PMCID: PMC443160  PMID: 1401057
9.  Anti-thyroid peroxidase antibody and vitiligo: a controlled study 
BMC Dermatology  2006;6:3.
Vitiligo is an acquired depigmenting disorder due to destruction of melanocytes. Although many theories have been suggested for its pathogenesis, the role of autoimmunity is the most popular one. The association of vitiligo with autoimmune thyroid diseases and the increased prevalence of autoantibodies including thyroid autoantibodies in vitiligo favor this role. Our objective was to compare the frequency of thyroid peroxidase antibody (anti-TPO) in vitiligo patients with healthy subjects in Iran.
Ninety-four cases of vitiligo (46 female and 48 male) and 96 control subjects (49 female and 47 male) were enrolled in this controlled study. Patients with known thyroid disease, history of thyroid surgery and those receiving thyroid medications were not included. The two groups were matched regarding gender and age. The demographic data, symptoms related to thyroid diseases and results of skin and thyroid examinations were recorded in a questionnaire for each subject. Thyroid function tests including free T3, free T4 and TSH-IRMA were performed. Anti-TPO levels were assessed as well. The collected data were analyzed by SPSS version-11 in vitiligo patients and subgroups according to gender, age, extent, and duration of the disease compared with the control group.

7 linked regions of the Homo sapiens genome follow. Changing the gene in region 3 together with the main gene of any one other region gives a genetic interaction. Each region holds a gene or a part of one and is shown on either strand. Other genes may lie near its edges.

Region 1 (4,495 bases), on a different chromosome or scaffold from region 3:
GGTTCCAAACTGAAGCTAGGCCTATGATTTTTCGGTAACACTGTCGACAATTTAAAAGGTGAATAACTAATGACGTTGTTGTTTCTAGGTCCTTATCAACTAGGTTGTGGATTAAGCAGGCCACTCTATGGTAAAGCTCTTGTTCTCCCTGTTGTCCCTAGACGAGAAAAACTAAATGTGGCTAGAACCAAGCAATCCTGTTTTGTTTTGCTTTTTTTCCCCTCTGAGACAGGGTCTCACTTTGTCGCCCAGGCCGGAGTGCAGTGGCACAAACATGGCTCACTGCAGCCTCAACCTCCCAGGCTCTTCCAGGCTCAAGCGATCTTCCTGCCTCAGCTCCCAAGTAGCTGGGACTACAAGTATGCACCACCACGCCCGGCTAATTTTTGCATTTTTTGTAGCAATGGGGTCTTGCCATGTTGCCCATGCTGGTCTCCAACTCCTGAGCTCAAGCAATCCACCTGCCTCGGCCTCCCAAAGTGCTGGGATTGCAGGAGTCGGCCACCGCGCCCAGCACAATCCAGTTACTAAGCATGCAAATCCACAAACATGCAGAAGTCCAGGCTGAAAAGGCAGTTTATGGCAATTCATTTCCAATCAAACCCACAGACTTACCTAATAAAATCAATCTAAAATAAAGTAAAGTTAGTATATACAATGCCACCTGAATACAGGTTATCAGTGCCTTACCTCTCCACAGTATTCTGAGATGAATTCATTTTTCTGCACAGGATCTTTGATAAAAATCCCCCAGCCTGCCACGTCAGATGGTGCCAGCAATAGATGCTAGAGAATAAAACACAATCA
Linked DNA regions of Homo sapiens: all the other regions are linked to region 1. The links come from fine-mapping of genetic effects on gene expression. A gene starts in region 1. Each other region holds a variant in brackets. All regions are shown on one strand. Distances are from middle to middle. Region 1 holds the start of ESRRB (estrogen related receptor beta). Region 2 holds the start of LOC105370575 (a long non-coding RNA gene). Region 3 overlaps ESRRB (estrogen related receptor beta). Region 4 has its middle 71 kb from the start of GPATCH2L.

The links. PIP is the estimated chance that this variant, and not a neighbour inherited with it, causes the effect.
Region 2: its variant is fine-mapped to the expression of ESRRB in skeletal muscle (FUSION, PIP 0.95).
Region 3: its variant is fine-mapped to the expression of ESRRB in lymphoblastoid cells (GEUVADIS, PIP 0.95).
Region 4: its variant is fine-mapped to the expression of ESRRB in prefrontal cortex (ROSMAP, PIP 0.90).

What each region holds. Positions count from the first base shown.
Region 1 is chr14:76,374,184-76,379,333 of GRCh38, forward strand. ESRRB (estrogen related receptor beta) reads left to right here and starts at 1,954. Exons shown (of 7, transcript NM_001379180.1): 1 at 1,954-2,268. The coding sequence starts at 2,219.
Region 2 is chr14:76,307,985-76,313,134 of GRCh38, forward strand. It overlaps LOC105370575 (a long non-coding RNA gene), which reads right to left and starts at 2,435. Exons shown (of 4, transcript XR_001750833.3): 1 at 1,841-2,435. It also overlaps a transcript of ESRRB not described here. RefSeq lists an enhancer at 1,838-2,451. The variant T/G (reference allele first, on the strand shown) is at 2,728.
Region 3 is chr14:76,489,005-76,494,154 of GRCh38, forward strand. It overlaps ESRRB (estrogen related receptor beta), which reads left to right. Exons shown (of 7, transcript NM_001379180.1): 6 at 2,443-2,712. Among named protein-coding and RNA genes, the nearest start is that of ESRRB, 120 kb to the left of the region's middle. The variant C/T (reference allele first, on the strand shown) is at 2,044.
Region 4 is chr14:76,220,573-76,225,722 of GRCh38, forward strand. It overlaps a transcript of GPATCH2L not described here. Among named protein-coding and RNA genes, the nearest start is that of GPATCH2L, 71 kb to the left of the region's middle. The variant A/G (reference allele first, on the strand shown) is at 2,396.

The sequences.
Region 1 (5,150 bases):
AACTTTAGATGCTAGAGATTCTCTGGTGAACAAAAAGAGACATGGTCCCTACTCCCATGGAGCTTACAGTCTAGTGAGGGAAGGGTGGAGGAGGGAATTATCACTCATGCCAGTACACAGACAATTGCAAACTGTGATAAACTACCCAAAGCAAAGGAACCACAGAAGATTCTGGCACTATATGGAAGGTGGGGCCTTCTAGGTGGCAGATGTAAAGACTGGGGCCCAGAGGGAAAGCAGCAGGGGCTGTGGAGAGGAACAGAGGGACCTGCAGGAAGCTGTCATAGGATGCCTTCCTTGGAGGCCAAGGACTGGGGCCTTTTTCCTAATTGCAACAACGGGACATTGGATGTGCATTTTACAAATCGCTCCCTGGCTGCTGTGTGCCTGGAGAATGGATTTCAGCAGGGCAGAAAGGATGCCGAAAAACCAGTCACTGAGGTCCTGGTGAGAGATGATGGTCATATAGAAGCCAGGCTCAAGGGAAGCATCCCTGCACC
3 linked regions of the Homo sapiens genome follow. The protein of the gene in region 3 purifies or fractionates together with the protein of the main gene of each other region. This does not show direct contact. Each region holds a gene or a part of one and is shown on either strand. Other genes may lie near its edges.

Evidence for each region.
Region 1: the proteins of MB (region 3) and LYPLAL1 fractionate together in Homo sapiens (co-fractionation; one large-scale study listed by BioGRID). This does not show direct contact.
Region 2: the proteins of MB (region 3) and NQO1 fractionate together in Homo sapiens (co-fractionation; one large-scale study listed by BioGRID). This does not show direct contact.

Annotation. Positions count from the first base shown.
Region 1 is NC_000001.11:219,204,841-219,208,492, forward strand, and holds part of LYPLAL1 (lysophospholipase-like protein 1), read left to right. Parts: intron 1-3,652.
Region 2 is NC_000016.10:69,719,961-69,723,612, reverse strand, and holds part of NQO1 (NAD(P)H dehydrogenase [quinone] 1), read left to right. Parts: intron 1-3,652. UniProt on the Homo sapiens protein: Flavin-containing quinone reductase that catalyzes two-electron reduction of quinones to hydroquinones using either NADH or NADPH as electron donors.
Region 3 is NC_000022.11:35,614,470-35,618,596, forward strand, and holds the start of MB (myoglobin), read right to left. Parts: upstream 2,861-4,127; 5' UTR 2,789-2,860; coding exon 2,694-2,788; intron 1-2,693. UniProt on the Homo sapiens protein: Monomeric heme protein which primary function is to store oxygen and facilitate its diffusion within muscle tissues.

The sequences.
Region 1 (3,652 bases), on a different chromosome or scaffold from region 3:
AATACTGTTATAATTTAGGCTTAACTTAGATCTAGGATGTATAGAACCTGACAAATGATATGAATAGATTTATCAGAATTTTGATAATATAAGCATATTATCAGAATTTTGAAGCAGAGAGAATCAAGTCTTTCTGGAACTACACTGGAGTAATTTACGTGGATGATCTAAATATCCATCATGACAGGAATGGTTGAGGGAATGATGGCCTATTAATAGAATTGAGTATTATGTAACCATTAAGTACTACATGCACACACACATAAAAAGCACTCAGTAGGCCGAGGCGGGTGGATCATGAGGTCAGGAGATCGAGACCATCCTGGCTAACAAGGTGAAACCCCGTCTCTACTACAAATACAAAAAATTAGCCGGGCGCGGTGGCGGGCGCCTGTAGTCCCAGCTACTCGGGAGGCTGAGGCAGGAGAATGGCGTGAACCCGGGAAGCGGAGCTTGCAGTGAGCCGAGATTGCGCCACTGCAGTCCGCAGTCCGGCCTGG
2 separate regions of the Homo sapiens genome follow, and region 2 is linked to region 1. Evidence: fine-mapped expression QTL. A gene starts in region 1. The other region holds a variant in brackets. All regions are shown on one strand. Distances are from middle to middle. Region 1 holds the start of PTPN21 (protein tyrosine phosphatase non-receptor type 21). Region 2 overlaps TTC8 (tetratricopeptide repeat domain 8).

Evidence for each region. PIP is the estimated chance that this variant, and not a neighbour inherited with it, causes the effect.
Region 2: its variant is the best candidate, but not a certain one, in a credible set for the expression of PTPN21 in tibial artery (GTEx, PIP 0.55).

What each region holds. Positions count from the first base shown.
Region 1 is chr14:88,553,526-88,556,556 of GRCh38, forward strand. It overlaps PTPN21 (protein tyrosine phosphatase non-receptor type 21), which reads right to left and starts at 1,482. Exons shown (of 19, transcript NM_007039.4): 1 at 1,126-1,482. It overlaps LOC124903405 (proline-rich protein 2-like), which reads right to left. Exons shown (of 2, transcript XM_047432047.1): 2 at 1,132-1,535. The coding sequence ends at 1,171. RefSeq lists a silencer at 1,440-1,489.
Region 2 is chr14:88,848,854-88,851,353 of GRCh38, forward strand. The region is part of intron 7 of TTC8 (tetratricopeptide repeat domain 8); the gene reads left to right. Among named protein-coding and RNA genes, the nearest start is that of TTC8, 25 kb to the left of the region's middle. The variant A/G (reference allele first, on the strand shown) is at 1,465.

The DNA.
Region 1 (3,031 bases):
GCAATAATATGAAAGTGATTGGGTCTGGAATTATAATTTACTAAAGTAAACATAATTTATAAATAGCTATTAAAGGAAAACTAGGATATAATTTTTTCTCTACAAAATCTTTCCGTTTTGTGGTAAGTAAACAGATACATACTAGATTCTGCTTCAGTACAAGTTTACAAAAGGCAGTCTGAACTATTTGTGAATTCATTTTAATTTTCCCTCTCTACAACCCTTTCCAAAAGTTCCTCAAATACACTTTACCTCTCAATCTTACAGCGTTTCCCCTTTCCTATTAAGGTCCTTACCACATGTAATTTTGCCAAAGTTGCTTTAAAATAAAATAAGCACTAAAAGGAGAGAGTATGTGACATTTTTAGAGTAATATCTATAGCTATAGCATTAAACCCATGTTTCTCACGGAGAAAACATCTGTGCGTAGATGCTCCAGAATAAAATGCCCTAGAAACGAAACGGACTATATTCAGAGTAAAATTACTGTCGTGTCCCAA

Anti-TPO was detected in 17 (18.1%) of patients affected by vitiligo, while this figure was 7 (7.3%) in the control group; the difference was significant with p-value < 0.025 (Phi & Cramer's V = 0.162). When analyzing subgroups, the difference in the frequency of anti-TPO remained significant only in females (p-value < 0.044) (Phi & Cramer's V = 0.207) and in patients in the age ranges of 18–25 (p-value < 0.05) (Phi & Cramer's V = 0.28) and 26–35 year-old (p-value < 0.042) (Phi & Cramer's V = 0.304).
The difference of the frequency of anti-TPO was not significant regarding the duration and extent of vitiligo. In addition, there was no significant difference in the levels of free T3, free T4, and TSH in vitiligo patients compared with the control group.
According to our study, anti-TPO was shown to be significantly more common in vitiligo patients especially in young women, compared with control group. As this antibody is a relatively sensitive and specific marker of autoimmune thyroid disorders including Hashimoto thyroiditis and Graves' disease, and considering the fact that vitiligo usually precedes the onset of thyroid dysfunction, periodic follow-up of vitiligo patients for detecting thyroid diseases is further emphasized especially in young women with increased level of anti-TPO.
PMCID: PMC1431557  PMID: 16526964
10.  Hearing Impairment in Congenitally Hypothyroid Patients